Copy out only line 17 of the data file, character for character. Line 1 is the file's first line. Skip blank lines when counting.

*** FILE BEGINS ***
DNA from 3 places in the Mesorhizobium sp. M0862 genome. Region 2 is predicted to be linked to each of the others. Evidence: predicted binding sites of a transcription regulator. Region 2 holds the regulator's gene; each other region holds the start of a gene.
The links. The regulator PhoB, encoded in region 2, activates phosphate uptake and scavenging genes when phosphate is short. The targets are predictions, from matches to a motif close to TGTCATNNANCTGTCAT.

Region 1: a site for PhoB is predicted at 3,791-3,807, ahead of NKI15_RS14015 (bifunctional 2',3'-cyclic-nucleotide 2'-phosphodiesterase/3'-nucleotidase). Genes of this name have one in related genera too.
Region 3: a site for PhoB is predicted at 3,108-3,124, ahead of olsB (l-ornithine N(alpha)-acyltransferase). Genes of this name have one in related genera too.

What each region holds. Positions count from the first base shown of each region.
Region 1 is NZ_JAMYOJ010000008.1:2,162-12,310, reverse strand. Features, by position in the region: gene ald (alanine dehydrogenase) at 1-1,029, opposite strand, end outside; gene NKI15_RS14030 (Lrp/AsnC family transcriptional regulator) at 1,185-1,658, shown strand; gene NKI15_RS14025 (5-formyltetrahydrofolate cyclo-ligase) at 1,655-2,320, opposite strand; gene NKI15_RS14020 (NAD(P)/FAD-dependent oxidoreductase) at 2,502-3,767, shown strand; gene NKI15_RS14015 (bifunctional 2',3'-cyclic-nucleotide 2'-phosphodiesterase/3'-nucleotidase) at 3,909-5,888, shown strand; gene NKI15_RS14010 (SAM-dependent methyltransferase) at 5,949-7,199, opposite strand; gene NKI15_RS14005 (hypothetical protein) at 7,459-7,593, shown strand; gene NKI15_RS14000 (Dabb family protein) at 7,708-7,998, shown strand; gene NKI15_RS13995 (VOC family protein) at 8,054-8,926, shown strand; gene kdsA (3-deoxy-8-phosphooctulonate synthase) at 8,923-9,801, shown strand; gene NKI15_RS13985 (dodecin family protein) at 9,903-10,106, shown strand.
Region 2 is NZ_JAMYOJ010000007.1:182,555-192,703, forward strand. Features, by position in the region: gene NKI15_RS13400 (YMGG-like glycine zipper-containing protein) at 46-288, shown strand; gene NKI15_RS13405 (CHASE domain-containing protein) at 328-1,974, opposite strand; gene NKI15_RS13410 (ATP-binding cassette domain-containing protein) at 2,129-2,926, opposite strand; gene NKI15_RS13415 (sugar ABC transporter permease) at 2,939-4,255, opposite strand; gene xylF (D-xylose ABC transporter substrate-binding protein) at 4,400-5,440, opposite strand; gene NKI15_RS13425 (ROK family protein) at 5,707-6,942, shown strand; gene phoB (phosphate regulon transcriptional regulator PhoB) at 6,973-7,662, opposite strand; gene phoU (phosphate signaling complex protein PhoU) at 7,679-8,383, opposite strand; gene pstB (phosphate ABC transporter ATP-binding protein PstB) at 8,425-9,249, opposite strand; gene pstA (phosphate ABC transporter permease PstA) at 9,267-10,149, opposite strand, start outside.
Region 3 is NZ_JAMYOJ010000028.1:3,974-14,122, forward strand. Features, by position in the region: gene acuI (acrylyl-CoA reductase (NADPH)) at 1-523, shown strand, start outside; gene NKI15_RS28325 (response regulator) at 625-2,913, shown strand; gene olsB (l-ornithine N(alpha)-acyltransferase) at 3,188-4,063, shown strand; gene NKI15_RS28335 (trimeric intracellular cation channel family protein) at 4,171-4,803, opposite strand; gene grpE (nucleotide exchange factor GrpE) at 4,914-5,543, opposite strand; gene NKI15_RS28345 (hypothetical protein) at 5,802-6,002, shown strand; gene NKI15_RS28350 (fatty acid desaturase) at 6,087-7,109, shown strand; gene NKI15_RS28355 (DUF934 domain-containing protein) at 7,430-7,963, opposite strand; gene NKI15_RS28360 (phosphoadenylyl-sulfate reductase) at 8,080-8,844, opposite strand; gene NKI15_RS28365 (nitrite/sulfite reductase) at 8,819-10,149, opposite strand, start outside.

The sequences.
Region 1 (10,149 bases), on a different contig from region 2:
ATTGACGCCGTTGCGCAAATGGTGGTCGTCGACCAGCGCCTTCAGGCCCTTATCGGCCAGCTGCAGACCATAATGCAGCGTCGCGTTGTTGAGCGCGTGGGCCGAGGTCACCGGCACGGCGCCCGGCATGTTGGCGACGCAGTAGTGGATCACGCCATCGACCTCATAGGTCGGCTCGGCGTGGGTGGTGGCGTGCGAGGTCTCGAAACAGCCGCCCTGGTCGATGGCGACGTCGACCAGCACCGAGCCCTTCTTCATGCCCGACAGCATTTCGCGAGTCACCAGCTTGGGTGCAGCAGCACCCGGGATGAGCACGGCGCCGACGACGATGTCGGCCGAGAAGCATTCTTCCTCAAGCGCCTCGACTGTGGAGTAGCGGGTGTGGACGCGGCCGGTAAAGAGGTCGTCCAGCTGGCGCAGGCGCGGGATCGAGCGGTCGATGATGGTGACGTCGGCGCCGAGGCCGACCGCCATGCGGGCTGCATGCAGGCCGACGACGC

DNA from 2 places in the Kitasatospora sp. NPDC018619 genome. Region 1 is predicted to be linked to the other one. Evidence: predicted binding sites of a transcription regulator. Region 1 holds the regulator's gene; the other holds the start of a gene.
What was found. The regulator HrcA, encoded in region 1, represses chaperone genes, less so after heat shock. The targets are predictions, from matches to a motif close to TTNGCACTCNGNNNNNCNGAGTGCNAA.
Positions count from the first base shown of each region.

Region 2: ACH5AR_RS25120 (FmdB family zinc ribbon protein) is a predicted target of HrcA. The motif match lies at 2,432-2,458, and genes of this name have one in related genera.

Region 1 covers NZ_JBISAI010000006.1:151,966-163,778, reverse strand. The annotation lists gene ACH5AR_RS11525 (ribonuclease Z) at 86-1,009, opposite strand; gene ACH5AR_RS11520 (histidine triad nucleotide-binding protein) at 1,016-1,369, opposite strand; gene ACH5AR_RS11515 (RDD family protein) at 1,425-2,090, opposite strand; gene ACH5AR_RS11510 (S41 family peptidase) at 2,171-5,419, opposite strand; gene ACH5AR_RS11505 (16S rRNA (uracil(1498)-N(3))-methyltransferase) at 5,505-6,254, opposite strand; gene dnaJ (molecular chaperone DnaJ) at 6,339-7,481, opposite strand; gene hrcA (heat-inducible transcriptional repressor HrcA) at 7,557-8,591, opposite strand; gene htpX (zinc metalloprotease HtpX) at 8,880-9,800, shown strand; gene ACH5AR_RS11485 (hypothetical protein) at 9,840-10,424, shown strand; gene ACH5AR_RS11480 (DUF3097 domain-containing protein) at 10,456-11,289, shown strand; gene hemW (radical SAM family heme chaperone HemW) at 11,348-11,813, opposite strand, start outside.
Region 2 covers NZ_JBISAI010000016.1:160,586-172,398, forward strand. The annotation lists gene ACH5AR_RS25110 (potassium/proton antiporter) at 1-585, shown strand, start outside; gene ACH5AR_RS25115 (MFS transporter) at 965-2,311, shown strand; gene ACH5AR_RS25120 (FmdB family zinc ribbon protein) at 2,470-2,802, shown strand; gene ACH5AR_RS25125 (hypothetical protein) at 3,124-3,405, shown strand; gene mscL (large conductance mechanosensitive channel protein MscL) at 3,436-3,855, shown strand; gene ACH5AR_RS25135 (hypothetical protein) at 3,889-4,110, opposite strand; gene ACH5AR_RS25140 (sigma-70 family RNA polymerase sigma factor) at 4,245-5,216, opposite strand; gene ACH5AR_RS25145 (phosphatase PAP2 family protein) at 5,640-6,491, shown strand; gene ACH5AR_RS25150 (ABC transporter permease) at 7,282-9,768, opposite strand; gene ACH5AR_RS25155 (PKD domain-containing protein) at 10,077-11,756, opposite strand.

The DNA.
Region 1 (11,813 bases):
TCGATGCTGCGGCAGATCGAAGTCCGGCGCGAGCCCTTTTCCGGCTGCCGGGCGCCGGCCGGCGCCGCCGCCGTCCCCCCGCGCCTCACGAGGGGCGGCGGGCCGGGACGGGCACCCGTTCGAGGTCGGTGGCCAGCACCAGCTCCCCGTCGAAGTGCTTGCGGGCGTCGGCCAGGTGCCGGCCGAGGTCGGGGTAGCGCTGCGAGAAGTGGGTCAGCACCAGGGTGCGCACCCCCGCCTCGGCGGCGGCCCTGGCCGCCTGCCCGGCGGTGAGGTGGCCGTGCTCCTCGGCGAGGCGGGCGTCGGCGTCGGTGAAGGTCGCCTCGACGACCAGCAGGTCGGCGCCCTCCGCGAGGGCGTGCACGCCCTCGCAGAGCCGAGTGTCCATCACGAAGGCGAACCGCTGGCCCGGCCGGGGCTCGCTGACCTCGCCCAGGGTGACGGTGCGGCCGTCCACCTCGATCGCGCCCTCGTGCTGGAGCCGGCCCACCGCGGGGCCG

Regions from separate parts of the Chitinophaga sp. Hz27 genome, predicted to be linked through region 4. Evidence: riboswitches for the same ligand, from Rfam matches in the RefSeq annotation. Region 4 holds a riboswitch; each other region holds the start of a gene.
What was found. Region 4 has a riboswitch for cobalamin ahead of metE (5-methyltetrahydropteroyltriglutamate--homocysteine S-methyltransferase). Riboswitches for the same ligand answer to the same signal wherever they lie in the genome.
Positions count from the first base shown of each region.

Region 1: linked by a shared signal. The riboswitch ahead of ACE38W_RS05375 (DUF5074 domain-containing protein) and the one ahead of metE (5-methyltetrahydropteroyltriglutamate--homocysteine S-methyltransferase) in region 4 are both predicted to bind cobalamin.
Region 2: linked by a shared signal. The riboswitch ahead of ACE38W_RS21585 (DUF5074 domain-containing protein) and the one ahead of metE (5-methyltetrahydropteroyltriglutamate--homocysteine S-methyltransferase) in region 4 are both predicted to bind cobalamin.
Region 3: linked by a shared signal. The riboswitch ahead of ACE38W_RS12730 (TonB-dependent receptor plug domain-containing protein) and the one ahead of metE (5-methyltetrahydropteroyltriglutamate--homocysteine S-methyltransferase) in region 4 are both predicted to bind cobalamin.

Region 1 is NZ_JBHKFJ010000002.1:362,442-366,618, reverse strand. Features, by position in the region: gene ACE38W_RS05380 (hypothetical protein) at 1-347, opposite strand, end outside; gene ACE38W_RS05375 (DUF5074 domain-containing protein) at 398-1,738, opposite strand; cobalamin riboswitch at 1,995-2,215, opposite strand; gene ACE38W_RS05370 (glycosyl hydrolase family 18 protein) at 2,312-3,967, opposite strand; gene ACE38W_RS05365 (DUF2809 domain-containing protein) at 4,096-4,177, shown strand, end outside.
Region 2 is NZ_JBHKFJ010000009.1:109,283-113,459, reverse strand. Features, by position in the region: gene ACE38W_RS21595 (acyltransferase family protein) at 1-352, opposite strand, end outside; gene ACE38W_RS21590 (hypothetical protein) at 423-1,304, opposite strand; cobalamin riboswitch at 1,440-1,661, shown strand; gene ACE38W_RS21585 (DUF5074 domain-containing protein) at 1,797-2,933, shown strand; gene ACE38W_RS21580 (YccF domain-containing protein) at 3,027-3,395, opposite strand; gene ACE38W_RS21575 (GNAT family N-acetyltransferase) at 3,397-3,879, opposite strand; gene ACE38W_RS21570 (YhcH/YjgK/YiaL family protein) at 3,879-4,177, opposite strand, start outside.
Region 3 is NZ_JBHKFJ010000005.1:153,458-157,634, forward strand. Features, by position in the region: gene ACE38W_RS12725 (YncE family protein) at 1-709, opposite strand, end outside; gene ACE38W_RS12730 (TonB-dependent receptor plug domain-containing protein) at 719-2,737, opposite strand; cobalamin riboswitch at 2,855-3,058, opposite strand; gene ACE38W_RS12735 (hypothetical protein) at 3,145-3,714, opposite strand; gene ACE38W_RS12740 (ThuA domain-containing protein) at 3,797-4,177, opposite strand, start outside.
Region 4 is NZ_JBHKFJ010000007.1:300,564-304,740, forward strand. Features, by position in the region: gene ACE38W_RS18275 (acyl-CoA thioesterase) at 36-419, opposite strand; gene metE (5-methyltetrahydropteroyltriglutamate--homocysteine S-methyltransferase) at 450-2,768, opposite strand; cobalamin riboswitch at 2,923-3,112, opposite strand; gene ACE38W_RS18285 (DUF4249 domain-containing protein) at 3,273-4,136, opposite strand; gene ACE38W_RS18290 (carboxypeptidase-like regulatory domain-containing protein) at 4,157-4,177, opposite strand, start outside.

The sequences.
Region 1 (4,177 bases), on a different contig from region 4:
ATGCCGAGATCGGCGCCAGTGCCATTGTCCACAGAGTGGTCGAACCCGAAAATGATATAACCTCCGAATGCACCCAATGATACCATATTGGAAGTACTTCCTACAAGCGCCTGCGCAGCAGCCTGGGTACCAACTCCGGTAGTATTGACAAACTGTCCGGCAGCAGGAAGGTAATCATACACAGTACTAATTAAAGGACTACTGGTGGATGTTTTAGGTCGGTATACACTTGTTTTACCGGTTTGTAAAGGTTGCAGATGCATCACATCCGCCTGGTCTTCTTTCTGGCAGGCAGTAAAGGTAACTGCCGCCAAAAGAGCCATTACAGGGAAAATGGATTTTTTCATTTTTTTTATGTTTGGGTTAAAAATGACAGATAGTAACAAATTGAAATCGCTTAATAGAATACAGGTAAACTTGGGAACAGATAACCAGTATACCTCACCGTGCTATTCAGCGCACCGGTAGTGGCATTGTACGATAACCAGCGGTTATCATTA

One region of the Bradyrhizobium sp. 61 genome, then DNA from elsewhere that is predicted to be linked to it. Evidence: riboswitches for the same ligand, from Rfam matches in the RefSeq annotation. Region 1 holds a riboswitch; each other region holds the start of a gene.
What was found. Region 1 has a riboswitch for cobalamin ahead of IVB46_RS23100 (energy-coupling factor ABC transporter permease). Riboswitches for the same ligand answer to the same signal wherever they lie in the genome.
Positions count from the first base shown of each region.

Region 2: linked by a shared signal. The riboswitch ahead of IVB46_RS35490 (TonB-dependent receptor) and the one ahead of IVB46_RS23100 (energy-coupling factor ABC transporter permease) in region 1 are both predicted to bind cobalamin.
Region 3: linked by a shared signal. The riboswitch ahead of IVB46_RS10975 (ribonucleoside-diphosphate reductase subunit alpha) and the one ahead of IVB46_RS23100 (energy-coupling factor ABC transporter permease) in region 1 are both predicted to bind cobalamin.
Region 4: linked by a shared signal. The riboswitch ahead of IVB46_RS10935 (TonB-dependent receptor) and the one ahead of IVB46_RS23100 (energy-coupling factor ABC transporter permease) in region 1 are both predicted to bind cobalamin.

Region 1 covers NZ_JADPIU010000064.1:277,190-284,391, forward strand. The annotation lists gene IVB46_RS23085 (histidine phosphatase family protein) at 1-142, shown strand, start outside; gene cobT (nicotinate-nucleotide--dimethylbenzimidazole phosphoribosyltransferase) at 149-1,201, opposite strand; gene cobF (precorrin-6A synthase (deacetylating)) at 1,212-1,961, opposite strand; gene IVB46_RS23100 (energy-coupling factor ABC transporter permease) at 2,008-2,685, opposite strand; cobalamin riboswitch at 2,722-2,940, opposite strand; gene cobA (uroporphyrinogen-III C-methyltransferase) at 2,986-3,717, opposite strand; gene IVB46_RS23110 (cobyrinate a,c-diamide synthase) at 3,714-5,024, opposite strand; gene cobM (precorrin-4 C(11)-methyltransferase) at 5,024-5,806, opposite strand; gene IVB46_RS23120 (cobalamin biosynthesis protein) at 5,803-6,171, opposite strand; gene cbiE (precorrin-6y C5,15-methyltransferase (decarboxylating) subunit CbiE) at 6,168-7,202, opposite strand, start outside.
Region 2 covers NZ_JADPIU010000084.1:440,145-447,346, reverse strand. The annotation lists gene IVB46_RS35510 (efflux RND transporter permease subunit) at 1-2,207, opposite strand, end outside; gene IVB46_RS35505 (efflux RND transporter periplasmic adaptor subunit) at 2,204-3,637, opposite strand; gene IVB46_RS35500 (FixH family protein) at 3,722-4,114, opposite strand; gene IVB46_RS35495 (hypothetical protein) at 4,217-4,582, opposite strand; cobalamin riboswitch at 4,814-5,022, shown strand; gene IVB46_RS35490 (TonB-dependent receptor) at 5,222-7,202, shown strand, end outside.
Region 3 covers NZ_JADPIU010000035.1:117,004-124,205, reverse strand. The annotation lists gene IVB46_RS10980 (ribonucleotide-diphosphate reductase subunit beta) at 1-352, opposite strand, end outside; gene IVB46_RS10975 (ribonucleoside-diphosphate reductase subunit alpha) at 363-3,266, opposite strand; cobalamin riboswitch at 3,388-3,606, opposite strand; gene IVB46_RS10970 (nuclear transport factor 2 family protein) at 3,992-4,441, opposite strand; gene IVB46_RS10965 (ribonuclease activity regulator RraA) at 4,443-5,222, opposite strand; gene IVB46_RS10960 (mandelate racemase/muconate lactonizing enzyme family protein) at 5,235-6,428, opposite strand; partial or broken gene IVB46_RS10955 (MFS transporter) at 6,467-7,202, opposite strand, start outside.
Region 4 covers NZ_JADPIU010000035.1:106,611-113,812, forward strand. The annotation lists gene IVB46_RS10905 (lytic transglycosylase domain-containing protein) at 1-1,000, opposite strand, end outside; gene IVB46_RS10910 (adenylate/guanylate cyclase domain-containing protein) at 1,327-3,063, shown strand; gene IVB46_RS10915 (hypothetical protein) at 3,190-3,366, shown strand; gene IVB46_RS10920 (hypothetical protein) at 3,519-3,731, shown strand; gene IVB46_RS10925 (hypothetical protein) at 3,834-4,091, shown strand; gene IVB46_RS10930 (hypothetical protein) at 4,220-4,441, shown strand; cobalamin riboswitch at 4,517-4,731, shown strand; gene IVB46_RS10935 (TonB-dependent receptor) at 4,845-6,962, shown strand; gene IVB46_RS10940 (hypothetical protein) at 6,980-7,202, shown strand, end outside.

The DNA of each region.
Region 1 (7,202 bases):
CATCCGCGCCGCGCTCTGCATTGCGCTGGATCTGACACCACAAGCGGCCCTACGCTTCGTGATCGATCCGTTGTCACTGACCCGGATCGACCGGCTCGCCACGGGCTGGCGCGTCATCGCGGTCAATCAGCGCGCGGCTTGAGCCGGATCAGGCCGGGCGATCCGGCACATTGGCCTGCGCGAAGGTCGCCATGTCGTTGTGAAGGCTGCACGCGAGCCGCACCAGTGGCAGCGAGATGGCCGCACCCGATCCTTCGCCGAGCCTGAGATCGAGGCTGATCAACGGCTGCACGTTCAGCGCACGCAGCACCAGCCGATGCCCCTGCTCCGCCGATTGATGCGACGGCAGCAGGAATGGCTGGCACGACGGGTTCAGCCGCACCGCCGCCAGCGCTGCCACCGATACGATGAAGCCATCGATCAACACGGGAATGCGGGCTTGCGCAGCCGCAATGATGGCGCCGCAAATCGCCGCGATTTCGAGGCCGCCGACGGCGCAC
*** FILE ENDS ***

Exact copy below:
Region 2 covers NZ_JBISAI010000016.1:160,586-172,398, forward strand. The annotation lists gene ACH5AR_RS25110 (potassium/proton antiporter) at 1-585, shown strand, start outside; gene ACH5AR_RS25115 (MFS transporter) at 965-2,311, shown strand; gene ACH5AR_RS25120 (FmdB family zinc ribbon protein) at 2,470-2,802, shown strand; gene ACH5AR_RS25125 (hypothetical protein) at 3,124-3,405, shown strand; gene mscL (large conductance mechanosensitive channel protein MscL) at 3,436-3,855, shown strand; gene ACH5AR_RS25135 (hypothetical protein) at 3,889-4,110, opposite strand; gene ACH5AR_RS25140 (sigma-70 family RNA polymerase sigma factor) at 4,245-5,216, opposite strand; gene ACH5AR_RS25145 (phosphatase PAP2 family protein) at 5,640-6,491, shown strand; gene ACH5AR_RS25150 (ABC transporter permease) at 7,282-9,768, opposite strand; gene ACH5AR_RS25155 (PKD domain-containing protein) at 10,077-11,756, opposite strand.